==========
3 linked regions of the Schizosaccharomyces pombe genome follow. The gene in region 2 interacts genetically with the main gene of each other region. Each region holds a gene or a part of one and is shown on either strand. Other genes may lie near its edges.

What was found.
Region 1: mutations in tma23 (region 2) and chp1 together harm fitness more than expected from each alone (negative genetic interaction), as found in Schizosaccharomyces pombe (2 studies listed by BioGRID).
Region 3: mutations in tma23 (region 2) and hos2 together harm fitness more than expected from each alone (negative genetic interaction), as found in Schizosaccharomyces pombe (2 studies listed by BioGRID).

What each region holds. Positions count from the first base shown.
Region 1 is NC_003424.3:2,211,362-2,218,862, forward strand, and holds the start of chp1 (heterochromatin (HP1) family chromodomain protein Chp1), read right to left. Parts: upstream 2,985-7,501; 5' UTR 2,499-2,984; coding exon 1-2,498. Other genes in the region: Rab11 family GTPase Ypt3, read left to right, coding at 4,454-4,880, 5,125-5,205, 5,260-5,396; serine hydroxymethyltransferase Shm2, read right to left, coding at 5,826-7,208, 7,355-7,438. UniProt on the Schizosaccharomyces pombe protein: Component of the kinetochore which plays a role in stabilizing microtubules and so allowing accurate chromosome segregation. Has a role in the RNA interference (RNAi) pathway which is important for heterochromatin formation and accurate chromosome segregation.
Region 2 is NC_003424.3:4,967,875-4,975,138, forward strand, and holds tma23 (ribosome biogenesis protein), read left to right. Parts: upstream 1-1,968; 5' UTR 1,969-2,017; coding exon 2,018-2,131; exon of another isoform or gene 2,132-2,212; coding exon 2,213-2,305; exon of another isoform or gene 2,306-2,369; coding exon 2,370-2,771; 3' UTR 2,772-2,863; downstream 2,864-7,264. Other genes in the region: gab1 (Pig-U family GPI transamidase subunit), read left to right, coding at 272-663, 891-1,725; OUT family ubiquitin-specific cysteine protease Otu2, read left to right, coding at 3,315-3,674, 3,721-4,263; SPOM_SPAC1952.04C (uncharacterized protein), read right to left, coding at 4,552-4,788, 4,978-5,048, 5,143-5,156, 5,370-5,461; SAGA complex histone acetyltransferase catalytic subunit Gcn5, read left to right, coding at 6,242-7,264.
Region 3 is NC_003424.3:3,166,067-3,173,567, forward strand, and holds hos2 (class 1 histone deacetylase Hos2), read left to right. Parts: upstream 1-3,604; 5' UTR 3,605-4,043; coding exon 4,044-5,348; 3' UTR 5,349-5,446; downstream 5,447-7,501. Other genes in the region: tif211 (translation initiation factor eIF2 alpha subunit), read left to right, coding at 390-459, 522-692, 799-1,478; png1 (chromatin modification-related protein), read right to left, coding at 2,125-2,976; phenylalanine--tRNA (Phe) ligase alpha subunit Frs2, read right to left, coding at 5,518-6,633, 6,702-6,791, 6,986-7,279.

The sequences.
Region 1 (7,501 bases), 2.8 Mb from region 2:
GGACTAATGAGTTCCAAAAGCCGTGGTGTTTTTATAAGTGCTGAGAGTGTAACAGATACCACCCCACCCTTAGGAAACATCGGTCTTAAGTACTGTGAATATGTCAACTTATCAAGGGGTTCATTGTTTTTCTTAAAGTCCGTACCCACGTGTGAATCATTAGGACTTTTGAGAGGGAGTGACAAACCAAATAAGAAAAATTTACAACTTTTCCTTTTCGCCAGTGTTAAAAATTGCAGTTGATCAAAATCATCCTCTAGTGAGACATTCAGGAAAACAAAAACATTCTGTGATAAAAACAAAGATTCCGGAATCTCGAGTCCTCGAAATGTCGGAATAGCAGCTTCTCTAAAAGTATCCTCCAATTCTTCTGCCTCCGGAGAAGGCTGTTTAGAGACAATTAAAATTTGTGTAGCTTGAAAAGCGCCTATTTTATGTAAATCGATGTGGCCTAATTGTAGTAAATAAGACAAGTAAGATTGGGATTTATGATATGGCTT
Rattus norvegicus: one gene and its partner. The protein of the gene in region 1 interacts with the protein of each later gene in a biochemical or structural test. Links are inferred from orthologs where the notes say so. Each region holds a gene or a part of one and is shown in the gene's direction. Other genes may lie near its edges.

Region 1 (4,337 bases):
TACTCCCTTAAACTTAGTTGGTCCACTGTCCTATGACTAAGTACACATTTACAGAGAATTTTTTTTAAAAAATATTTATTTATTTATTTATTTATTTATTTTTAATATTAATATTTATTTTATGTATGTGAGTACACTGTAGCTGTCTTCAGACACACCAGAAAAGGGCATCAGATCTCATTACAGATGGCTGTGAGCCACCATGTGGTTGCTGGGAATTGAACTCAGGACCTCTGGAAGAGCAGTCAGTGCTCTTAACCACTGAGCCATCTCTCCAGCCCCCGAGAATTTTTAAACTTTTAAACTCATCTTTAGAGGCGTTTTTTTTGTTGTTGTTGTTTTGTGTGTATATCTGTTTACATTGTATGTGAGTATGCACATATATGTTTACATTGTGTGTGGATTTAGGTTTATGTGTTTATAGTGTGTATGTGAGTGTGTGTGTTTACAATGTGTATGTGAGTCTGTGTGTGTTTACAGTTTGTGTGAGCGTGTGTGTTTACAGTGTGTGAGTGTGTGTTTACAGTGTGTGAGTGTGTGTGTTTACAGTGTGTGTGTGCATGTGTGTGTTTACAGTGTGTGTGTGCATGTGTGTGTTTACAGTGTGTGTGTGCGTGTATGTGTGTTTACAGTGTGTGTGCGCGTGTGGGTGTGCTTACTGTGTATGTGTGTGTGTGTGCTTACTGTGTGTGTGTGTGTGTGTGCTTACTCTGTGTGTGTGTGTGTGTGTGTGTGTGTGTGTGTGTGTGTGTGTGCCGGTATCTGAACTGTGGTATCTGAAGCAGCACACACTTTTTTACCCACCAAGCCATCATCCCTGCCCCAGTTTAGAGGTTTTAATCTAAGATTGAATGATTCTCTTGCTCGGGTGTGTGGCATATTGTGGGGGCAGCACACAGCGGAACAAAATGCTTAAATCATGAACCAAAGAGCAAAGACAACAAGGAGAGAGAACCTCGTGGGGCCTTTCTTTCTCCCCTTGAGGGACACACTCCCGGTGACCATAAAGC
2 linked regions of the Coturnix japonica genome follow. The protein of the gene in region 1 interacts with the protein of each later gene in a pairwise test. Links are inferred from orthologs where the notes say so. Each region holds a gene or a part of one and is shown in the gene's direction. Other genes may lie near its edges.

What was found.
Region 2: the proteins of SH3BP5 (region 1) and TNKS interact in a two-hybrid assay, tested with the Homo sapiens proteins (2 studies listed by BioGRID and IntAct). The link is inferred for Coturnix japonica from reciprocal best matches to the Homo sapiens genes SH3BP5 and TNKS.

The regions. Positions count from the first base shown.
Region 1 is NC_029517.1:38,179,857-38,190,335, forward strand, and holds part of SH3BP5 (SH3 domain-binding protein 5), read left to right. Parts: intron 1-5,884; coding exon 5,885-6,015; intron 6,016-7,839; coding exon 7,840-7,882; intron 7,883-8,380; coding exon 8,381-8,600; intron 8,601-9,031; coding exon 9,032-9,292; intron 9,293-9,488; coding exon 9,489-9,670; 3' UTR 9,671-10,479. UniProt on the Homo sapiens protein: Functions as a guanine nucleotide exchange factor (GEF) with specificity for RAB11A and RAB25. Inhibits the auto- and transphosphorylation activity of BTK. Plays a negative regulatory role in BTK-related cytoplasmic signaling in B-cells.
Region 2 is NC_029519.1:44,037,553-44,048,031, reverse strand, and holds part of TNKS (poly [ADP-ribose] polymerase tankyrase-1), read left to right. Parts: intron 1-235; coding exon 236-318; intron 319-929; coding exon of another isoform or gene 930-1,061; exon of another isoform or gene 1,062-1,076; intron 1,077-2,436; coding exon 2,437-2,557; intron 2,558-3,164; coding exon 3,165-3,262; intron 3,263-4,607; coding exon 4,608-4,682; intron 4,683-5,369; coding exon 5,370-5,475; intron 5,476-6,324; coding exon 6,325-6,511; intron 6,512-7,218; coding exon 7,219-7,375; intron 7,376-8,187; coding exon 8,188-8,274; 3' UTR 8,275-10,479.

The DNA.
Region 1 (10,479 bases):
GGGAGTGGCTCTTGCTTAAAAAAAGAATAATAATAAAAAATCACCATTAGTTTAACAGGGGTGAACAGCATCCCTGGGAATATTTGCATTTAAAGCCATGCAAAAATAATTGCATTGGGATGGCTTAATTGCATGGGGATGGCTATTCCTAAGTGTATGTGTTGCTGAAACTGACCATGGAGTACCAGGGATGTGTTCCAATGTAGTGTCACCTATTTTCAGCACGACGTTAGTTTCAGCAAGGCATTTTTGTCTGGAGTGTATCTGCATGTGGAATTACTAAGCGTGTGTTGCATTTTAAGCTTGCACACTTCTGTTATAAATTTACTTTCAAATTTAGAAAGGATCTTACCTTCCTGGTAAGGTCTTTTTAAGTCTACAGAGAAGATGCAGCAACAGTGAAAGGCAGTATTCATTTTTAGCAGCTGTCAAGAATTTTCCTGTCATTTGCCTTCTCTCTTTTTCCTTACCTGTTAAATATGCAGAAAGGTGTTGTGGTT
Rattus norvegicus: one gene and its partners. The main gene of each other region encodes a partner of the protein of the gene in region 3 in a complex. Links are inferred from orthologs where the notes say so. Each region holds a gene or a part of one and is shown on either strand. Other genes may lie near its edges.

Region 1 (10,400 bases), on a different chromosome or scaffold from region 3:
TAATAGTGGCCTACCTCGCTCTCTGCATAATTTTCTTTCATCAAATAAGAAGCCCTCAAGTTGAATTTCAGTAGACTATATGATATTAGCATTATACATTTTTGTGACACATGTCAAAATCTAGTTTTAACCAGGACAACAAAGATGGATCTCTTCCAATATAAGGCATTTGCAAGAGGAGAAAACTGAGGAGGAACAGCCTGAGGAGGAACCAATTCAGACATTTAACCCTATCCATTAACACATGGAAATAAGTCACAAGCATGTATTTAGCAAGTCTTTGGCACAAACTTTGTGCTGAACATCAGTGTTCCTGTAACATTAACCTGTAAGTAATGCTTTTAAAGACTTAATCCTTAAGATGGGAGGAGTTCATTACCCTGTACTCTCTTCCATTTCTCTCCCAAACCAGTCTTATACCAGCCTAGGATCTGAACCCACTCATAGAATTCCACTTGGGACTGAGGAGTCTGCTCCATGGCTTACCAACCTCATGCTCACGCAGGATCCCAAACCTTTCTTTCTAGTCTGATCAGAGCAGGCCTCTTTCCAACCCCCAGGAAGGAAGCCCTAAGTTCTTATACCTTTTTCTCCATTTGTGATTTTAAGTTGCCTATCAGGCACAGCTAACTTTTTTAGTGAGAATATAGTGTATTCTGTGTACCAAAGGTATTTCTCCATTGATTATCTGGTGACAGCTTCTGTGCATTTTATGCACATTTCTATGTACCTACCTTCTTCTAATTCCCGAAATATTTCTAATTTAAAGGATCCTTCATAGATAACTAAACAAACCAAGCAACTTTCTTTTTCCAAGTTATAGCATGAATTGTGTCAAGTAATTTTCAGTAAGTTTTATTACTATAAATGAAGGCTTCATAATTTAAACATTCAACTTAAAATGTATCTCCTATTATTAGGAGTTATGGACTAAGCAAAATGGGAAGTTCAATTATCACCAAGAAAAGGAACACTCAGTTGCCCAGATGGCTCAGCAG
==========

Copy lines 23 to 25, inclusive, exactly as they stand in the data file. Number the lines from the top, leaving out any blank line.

GGGAGTGGCTCTTGCTTAAAAAAAGAATAATAATAAAAAATCACCATTAGTTTAACAGGGGTGAACAGCATCCCTGGGAATATTTGCATTTAAAGCCATGCAAAAATAATTGCATTGGGATGGCTTAATTGCATGGGGATGGCTATTCCTAAGTGTATGTGTTGCTGAAACTGACCATGGAGTACCAGGGATGTGTTCCAATGTAGTGTCACCTATTTTCAGCACGACGTTAGTTTCAGCAAGGCATTTTTGTCTGGAGTGTATCTGCATGTGGAATTACTAAGCGTGTGTTGCATTTTAAGCTTGCACACTTCTGTTATAAATTTACTTTCAAATTTAGAAAGGATCTTACCTTCCTGGTAAGGTCTTTTTAAGTCTACAGAGAAGATGCAGCAACAGTGAAAGGCAGTATTCATTTTTAGCAGCTGTCAAGAATTTTCCTGTCATTTGCCTTCTCTCTTTTTCCTTACCTGTTAAATATGCAGAAAGGTGTTGTGGTT
Rattus norvegicus: one gene and its partners. The main gene of each other region encodes a partner of the protein of the gene in region 3 in a complex. Links are inferred from orthologs where the notes say so. Each region holds a gene or a part of one and is shown on either strand. Other genes may lie near its edges.

Region 1 (10,400 bases), on a different chromosome or scaffold from region 3: